Heparin, low molecular weight heparin and physical methods for preventing deep vein thrombosis and pulmonary embolism following surgery for hip fractures

H H Handoll, M J Farrar, J McBirnie, G Tytherleigh-Strong, K A Awal, A A Milne, W J Gillespie
Cochrane Database of Systematic Reviews 2000, (2): CD000305

BACKGROUND: Hip fracture patients have a high risk of thromboembolic complications following surgical management.

OBJECTIVES: To examine the effects of heparin (unfractionated (U), and low molecular weight (LMW) heparins), and physical methods (compression stockings, calf or foot pumps) for prevention of deep venous thrombosis (DVT) and pulmonary embolism after surgery for hip fracture in the elderly.

SEARCH STRATEGY: We searched the Cochrane Musculoskeletal Injuries Group trials register, Medline, Embase, and reference lists of published papers and books. We contacted trialists and other workers in the field. Date of most recent search: September 1996.

SELECTION CRITERIA: Randomised and quasi-randomised trials evaluating the use of heparins and physical agents for prevention of DVT and pulmonary embolism in patients undergoing surgery for hip fracture.

DATA COLLECTION AND ANALYSIS: Two reviewers independently assessed methodological quality and extracted data. Trials were grouped into four categories (heparin versus control, mechanical versus control, LMW heparin versus U heparin, and miscellaneous) and results pooled where possible.

MAIN RESULTS: The 26 included trials involved 2600 predominantly female and elderly patients. Overall, trial quality was disappointing. Ten trials involving 826 patients which compared U heparin with control, and four trials of 471 patients which compared LMW heparin with control, showed a reduction in the incidence of lower limb DVT (121/511 (24%) versus 203/519 (39%); Peto odds ratio 0.41; 95% confidence interval 0.31 to 0.55). There were insufficient data to confirm the efficacy of either agent in the prevention of pulmonary embolism. There was a non significant increase in overall mortality in the heparin group (46/420 (11%) versus 35/423 (8%); Peto odds ratio 1.39; 95% confidence interval 0. 86 to 2.23). Data were inadequate for all other outcomes including wound complications. There is insufficient evidence from five trials, involving 644 patients, to establish if LMW heparin was superior to U heparin. Most trials evaluating heparins had methodological defects. Four trials, involving 442 patients, testing mechanical pumping devices were also methodologically flawed, and so pooled results need to be viewed cautiously. Mechanical pumping devices may protect against DVT (12/202 (6%) versus 42/212 (19%); Peto odds ratio 0.24; 95% confidence interval 0.13 to 0.44). Although the limited data indicated a potential benefit, they were inadequate to establish any effect on the incidence of pulmonary embolism and overall mortality. Problems with skin abrasion and compliance were reported.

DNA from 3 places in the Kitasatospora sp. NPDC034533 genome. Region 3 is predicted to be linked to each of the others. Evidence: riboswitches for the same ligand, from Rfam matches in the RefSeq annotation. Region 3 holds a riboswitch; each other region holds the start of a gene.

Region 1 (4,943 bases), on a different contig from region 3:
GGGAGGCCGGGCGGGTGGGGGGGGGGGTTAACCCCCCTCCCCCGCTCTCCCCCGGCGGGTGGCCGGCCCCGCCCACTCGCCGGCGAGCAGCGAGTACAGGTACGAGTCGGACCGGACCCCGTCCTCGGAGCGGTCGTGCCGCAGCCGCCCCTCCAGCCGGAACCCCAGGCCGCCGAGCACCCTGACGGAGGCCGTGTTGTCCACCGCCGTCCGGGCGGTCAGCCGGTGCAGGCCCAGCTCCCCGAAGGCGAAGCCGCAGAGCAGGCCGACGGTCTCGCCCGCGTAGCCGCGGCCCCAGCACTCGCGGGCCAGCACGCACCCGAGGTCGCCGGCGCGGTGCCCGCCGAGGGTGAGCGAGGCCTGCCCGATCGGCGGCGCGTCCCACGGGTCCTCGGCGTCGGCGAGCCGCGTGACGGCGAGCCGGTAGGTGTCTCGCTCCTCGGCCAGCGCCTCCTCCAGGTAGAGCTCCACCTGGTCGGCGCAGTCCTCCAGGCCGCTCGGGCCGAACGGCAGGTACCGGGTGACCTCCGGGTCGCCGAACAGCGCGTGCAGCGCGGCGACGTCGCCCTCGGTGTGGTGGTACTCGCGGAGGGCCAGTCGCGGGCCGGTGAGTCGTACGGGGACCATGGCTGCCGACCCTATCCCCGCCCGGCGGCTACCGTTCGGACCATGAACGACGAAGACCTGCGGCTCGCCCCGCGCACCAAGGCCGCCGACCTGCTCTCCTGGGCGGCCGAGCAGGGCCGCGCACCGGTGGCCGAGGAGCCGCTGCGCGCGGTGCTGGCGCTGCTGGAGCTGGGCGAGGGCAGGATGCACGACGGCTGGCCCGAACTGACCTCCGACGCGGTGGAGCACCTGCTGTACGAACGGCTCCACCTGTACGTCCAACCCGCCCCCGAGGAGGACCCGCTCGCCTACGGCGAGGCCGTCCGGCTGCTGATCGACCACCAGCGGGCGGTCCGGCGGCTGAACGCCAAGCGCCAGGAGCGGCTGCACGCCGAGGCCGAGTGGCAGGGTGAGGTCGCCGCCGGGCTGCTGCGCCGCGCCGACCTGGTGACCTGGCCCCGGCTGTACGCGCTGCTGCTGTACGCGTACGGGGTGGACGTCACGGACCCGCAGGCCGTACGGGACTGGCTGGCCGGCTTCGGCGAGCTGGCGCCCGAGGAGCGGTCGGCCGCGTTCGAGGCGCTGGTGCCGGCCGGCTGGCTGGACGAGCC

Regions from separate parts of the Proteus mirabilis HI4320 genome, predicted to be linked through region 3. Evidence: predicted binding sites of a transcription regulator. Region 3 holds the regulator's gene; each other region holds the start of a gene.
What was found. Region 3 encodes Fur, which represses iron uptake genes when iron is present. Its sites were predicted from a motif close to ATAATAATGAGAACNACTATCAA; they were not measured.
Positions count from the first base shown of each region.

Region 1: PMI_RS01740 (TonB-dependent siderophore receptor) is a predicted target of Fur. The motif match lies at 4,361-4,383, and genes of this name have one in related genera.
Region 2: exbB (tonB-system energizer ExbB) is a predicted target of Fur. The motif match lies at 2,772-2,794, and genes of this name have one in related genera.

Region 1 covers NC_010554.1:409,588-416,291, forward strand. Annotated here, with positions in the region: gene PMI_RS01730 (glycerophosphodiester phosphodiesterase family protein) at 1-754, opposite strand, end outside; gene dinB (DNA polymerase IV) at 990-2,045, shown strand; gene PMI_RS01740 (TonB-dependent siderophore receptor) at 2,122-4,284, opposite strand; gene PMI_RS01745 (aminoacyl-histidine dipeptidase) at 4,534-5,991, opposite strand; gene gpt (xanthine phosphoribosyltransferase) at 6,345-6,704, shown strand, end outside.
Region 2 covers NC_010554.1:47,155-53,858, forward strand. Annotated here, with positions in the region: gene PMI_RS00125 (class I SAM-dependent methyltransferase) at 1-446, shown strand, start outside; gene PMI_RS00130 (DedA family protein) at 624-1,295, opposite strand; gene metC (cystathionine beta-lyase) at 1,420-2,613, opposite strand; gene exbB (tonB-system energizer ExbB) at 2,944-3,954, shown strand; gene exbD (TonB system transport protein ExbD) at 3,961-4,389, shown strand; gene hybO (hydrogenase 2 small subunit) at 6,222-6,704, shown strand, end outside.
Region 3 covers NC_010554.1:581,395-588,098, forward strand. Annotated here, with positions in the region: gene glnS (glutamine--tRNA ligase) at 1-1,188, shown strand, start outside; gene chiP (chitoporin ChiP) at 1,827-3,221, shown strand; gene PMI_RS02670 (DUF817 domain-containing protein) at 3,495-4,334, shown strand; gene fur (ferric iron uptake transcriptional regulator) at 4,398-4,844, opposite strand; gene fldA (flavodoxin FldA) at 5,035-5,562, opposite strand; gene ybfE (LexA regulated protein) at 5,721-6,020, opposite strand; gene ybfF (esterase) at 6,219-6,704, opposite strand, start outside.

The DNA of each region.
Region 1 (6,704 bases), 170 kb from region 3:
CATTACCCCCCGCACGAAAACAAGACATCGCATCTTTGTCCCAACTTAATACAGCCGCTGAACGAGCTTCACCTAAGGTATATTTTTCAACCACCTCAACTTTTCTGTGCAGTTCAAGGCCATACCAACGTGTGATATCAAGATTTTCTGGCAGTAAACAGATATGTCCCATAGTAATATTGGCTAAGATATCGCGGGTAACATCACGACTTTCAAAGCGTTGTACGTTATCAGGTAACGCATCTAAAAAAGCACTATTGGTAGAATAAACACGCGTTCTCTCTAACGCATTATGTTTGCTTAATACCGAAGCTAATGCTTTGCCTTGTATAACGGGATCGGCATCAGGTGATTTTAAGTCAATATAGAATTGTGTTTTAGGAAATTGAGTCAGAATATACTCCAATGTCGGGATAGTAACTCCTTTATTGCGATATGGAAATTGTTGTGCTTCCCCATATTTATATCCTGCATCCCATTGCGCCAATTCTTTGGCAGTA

REVIEWER'S CONCLUSIONS: U and LMW heparins protect against lower limb DVT. There is insufficient evidence to confirm either protection against pulmonary embolism or overall benefit, or to distinguish between various applications of heparin. Foot and calf pumping devices appear to prevent DVT, may protect against pulmonary embolism, and reduce mortality, but compliance remains a problem. Good quality trials of mechanical methods as well as direct comparisons with heparin should be considered.

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